More baby squeaking - iterators in a class
tjreedy at udel.edu
Fri Dec 31 17:17:29 CET 2004
"Bulba!" <bulba at bulba.com> wrote in message
news:bvaat0pq3ruq789dfl4fpe0mg4jd2of2qn at 4ax.com...
> Thanks to everyone for their responses, but it still doesn't work re
> returning next() method:
> class R3:
> def __init__(self, d):
> def __iter__(self):
> d,i = self.d, self.i
> while i>0:
> yield d[i]
This is the wrong test for what I and some others thought you were asking.
The requirement for p to be an *iterable* and useable in code such as 'for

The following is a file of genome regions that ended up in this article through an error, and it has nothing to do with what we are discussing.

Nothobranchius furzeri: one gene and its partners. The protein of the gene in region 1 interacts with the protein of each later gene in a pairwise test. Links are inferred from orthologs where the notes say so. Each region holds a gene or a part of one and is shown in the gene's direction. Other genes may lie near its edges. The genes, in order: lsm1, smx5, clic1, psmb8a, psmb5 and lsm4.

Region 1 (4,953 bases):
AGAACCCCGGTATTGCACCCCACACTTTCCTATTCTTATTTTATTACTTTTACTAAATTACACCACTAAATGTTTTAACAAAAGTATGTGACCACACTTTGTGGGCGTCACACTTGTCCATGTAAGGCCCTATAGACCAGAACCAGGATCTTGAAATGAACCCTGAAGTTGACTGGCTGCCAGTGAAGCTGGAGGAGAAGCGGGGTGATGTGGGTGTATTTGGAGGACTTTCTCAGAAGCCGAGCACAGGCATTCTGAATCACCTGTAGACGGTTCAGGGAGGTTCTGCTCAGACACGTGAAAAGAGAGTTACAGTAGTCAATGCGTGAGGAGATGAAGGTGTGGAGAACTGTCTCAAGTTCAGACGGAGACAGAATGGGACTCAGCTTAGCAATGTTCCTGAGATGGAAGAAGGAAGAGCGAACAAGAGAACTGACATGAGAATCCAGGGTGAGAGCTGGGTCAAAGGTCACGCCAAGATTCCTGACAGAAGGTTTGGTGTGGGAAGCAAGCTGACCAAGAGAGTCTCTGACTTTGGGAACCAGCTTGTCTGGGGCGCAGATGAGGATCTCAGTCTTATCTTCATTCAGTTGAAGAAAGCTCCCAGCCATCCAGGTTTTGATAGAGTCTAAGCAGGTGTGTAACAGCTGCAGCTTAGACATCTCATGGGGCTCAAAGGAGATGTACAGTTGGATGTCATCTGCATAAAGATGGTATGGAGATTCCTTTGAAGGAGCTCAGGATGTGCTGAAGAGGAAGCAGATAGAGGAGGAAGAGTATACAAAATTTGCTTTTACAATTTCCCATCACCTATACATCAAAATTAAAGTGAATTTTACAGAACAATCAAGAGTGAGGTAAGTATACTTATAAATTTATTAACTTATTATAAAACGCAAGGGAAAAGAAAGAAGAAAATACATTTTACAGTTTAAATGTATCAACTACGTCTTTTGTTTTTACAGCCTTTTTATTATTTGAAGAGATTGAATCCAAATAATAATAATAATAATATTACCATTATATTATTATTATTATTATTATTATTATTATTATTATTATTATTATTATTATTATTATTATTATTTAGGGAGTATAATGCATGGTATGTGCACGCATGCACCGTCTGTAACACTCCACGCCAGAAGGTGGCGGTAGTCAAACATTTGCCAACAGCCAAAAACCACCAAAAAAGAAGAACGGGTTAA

i in p' is that iter(p), not p itself, have a .next method, and iter(p)
will. Try ip=iter(p) followed by ip.next and ip.next() instead.
If, for whatever reason, you instead want p to actually be an *iterator*
with a .next (or .getitem) method, then, of course, you have to actually
give it a .next (or .getitem) method.
Terry J. Reedy
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